As over-resuscitation becomes less common [93, 94], it is intuitive that there will be more abdomens in non-trauma IAS patients which may be technically closed without inducing intra-abdominal hypertension (IAH). However, although these abdomens may be closed, should they be closed? As has been recently emphasized, there are profound differences in the basic science of sepsis and traumatic injury [95], with the previously unifying concepts of non-infectious Systemic Inflammatory Response Syndrome (SIRS) being effectively discarded as a clinically helpful construct [8, 96, 97]. The one nebulous, poorly defined “holy grail” of the optimal management of SCIAS is adequate “source control.” It is suggested that even if an abdomen can be physically closed that there may be an advantage to leaving it open for a brief period to allow better drainage of intraperitoneal contamination, a concept that is supported by animal data suggesting the ability of NPPT to mitigate the elaboration of the inflammatory bio-mediator cascade [55, 56, 98], although this has not been demonstrated in humans [74].

The peritoneal cavity as a reservoir for systemic inflammation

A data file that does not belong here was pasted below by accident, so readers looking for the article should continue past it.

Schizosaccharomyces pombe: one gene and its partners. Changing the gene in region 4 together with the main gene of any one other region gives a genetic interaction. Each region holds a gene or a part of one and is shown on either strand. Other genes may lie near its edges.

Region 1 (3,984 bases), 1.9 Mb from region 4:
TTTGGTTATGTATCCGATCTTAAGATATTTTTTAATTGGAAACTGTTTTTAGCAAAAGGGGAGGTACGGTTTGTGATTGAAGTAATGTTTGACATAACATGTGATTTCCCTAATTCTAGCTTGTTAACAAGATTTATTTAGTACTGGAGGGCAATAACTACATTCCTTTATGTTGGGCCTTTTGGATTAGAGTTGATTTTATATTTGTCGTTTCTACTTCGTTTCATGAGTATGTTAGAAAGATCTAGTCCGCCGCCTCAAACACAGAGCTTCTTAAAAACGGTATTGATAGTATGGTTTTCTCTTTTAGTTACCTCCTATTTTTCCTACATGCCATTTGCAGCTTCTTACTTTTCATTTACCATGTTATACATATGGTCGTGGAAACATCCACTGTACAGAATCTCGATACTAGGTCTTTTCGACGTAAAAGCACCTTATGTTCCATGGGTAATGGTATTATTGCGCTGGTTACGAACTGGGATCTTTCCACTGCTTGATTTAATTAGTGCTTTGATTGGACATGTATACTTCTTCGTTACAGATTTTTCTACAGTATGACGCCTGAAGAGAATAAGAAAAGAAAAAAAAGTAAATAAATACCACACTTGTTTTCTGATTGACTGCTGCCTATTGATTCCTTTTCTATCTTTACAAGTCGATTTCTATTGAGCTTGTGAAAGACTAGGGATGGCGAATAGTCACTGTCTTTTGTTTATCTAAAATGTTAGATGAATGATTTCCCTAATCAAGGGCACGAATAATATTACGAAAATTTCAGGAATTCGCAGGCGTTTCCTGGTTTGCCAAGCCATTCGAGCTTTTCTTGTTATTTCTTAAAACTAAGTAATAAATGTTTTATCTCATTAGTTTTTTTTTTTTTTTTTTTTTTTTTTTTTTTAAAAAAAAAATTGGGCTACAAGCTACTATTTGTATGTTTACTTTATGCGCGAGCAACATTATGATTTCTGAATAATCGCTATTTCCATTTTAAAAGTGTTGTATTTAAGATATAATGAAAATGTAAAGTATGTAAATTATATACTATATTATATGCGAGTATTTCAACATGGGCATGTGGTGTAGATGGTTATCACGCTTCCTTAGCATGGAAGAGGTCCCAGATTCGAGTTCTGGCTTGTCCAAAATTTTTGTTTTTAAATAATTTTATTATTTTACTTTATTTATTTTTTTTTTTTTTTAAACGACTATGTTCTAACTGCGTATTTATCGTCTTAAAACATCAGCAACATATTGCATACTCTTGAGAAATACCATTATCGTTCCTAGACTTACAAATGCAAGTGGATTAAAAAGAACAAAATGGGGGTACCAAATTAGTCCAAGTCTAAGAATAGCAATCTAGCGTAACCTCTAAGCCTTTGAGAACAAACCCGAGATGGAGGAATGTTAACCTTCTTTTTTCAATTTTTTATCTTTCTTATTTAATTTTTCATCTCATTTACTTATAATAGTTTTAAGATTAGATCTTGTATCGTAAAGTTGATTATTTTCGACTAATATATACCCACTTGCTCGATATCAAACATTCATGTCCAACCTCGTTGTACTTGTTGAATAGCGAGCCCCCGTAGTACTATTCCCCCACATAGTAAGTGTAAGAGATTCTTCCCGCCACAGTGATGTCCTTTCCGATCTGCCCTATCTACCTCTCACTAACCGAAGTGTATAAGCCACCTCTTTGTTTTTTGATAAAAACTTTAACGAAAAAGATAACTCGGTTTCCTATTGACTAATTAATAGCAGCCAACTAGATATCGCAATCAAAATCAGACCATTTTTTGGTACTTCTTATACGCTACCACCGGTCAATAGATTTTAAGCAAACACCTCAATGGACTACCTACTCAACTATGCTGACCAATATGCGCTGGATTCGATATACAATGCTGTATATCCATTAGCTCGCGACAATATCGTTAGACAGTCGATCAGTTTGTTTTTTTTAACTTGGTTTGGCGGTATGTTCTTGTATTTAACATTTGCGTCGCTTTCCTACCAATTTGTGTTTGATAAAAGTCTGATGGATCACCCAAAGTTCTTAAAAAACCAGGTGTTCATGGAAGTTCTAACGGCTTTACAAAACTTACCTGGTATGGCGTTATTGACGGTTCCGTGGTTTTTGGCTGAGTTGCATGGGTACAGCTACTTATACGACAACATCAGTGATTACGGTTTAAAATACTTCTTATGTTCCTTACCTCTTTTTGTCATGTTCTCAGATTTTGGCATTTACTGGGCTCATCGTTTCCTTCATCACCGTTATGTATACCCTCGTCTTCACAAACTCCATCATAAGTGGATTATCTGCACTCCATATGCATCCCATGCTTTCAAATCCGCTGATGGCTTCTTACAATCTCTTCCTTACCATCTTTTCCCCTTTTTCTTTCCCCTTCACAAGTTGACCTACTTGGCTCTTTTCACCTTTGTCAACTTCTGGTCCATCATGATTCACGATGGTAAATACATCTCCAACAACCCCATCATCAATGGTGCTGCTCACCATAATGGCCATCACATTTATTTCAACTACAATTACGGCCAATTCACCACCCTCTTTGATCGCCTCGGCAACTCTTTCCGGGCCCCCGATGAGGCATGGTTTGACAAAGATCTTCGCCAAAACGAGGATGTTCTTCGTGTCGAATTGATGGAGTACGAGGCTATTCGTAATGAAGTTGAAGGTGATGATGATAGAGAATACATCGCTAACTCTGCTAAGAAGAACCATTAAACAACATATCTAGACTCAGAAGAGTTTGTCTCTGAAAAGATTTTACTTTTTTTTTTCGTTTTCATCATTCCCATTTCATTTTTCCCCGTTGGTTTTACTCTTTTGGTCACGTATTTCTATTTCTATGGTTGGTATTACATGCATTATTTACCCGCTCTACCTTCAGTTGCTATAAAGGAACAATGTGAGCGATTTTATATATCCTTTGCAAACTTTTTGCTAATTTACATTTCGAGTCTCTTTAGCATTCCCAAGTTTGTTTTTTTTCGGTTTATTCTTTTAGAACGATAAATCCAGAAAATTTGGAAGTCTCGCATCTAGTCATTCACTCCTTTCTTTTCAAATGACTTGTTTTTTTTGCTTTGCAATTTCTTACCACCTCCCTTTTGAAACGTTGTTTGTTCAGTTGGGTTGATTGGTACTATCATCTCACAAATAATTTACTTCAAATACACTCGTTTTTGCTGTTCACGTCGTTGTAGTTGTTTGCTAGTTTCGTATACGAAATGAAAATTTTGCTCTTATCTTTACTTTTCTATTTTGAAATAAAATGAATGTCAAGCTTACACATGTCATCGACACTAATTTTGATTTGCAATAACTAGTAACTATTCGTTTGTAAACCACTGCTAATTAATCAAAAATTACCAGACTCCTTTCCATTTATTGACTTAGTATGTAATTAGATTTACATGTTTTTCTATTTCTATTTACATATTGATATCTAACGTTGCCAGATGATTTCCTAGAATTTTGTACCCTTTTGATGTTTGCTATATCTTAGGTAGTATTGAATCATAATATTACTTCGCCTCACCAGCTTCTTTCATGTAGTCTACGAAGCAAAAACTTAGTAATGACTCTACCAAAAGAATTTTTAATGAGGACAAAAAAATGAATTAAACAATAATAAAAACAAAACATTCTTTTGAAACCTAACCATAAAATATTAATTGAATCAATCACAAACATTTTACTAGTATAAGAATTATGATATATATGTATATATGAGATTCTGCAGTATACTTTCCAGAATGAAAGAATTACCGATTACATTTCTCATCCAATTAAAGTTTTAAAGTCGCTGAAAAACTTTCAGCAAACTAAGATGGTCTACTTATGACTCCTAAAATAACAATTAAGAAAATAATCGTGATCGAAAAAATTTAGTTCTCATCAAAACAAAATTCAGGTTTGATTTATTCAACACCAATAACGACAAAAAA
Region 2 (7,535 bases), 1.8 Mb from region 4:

There is a complex relationship between pressure, ischemia, and inflammation within the peritoneal cavity [14, 16]. Independently the damaged gut seems to act as a continued source of inflammation propagating SIRS and potentiating MODS [99,100,101,102,103]. Basic, predominantly animal laboratory research, from the last decade suggests an exciting potential. Visceral ischemia characteristically generates multiple immunological mediators with the pro-inflammatory cytokines tumor necrosis factor-alpha (TNF-α), and interleukin six (IL-6), as well as inhibitive cytokines such as interleukin ten (IL-10) [104,105,106,107]. Postoperative complications are associated with increasing levels of systemic IL-6, and peritoneal TNF-α [106, 108]. Jansson and colleagues thus postulated that peritoneal cytokines in humans respond more extensively compared to systemic cytokine, and that a normal postoperative course is characterized by decreasing levels of peritoneal cytokines based on studies of both elective and emergency surgery [109]. Overall, the peritoneal cytokine response is much higher than the systemic response in peritonitis [107, 110,111,112]. Hendriks and colleagues demonstrated that peritoneal cytokine levels (especially IL-6, TNF-α [113], and IL-10) were dramatically different in rats who either survived or succumbed to an IAS model in the 24 h after cytokine determination [110]. Finally, recent work suggests that blood filters designed to hemofiltrate blood endotoxins and cytokines may improve hemodynamics, organ dysfunction and even mortality in the critically ill [114,115,116,117].